Introducing Acacia Valley Conservation Lands: Key link in Acacia Valley Trails protected forever
05 Oct 2023
Located south of Digby near Hillgrove is our newly acquired Acacia Valley Conservation Lands, consisting of over 163 acres of land generously donated by Larry and Greta Goodwin, as part of ECCC’s Ecological Gifts Program. This property in the Kesputkwitk district has been in Larry’s family for generations, and ensuring its protection in perpetuity is of the utmost importance to them. This latest conservation win is also exciting as it represents the Nature Trust’s first protected lands in this part of the province.
Part of the 12-kilometre Acacia Valley Trail system, the property possesses a rich history and is incredibly sentimental to Larry’s family, as his grandparents bought the property in 1912. Some of Larry’s earliest memories were playing in the woods and fields on the property and he can even recall the trees his grandfather would tap for maple syrup.
In 1995, a federal program was established for fishermen who had lost their jobs through the Cod Moratorium, and a planned trail system was put in place along some of the properties in the area, including the Goodwins’, as a means to provide temporary employment for the affected fishermen. Then in 2012, the Department of Recreation in Digby contacted a group of property owners asking if they could do some repair work to the trail that had previously been built. Larry seized the opportunity and asked for permission to build onto the old trails along their property. This was just the start of a nearly three-year labour of love for Larry and Greta.
Larry set about to establish a trail network among his beloved woodland that could become a recreational site for the public. It was to become a place where others could enjoy the peaceful sounds of the bubbling brook, sit among the trees or enjoy a picnic lunch in the forest.
“After it was all done, I thought ‘if we can get 20 or 30 people a year to come and visit the trail, that would be great’,” says Larry. “The first hike that was advertised had over 40 people attend – more than I thought we’d get in a year. It was a great feeling.”
Over the years, Larry and Greta’s trail network has expanded, and now connects with a neighboring trail system situated on provincially owned land. Signage has been added and gradually this beautiful, yet secluded enclave of forest has become a popular spot for hikers.
Larry and Greta were already passionate about protecting their beloved land from development, so when they learned that the Nature Trust was interested in the conservation value of this place, and of the added tax incentives that are offered through the Ecological Gifts Program, they made the incredibly generous decision to donate their land for conservation.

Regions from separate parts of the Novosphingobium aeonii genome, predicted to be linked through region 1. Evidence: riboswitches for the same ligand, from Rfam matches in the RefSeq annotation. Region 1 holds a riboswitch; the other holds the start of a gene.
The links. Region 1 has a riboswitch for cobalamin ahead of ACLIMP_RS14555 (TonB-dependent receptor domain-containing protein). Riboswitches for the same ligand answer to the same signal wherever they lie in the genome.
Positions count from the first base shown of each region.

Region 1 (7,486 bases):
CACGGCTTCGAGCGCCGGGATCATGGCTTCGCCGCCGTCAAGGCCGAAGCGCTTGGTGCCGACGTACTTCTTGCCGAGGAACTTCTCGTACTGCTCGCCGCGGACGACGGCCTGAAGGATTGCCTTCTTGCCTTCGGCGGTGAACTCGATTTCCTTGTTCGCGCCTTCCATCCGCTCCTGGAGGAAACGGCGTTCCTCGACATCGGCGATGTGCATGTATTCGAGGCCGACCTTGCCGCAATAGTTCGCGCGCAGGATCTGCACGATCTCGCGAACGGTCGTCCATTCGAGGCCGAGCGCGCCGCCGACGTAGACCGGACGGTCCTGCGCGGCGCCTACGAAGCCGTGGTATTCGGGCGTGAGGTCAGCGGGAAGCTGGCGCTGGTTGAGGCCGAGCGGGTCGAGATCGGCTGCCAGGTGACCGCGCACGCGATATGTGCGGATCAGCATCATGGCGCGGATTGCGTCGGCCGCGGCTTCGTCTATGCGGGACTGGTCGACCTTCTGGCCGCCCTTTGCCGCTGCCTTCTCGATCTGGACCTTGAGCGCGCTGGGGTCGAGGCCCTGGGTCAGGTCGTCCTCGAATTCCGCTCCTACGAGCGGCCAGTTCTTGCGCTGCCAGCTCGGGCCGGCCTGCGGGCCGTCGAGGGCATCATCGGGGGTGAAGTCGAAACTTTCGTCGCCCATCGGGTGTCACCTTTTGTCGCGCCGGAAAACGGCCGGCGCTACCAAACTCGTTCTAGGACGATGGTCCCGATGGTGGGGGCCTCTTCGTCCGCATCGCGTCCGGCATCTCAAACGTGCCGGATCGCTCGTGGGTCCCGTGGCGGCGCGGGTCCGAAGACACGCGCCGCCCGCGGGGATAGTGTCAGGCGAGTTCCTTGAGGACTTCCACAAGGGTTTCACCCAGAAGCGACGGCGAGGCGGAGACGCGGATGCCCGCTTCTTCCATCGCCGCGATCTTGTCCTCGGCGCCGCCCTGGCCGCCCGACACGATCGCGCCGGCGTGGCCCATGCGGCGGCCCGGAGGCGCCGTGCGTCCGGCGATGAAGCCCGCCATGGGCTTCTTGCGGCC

“I like the trees, the plants, the animals – it’s just peaceful getting out into nature and I want it to continue. A little bit of work has gone into these trails, and I’d hate to see them destroyed. Somewhere down the line, if somebody like the Nova Scotia Nature Trust wasn’t overseeing it, it could possibly be cut down.”
Protecting this property is important for nature too. As part of the Acacia Valley Trails system, its securement represents a large conservation win for this area, as there are low levels of existing land protection here. This donation now provides safe habitat for multiple species of conservation concern, including the Canada Warbler, Eastern Wood-Pewee, and Blue Felt Lichen. Despite its recreational use and history of logging, a mix of mature forests remain heavily present throughout much of the area.
Larry and Greta’s gift has made a mark on nature, and their family’s legacy will continue for future generations. We are so grateful they’ve entrusted the Nature Trust to care for lands that mean so much to them, and we look forward to sharing this beloved place with generations to come. We hope to welcome the public to a guided hike here to celebrate this generous donation this coming spring, so watch for an invitation early next year.
Some additional securement funding was provided by the Canada Nature Fund Target 1 Challenge and the Nova Scotia Crown Share Land Legacy Trust, and stewardship endowment funds have been raised through Twice the Wild and the Land Legacy Trust. The Nature Trust will be working with the Trail Association and the Municipality of Digby to oversee the stewardship and care for the property.